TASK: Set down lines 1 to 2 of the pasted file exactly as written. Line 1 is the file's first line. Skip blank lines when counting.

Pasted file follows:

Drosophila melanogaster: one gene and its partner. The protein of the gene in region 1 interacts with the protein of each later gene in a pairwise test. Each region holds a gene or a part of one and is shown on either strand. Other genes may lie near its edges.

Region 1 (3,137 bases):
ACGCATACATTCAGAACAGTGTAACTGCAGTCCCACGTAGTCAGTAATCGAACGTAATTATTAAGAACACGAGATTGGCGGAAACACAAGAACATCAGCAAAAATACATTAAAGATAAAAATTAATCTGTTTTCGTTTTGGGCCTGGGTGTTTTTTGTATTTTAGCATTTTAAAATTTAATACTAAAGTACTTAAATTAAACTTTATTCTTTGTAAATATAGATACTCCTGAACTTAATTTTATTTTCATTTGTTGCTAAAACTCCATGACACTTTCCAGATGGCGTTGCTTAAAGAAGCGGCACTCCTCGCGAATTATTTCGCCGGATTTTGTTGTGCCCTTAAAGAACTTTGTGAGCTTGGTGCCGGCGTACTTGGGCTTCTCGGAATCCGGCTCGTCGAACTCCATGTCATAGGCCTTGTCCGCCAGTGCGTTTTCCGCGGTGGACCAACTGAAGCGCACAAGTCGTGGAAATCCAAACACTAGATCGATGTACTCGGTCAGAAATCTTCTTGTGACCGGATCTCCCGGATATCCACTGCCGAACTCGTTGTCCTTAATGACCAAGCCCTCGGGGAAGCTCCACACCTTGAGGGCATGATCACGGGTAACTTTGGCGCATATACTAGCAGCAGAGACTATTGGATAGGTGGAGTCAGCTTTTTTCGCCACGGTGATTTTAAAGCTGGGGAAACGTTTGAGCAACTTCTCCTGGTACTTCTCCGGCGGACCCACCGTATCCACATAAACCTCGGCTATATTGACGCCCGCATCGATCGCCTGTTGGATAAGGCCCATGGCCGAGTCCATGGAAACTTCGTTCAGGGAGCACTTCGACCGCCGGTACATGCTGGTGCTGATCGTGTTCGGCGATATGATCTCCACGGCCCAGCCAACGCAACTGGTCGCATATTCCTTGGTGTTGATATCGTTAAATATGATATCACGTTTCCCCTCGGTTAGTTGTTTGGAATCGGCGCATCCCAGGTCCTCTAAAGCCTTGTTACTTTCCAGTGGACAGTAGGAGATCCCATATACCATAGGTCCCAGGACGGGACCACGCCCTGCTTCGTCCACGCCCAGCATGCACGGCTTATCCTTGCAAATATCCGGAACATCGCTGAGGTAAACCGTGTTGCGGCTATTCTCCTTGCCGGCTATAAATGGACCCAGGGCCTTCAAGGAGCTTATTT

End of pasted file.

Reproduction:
Drosophila melanogaster: one gene and its partner. The protein of the gene in region 1 interacts with the protein of each later gene in a pairwise test. Each region holds a gene or a part of one and is shown on either strand. Other genes may lie near its edges.

Region 1 (3,137 bases):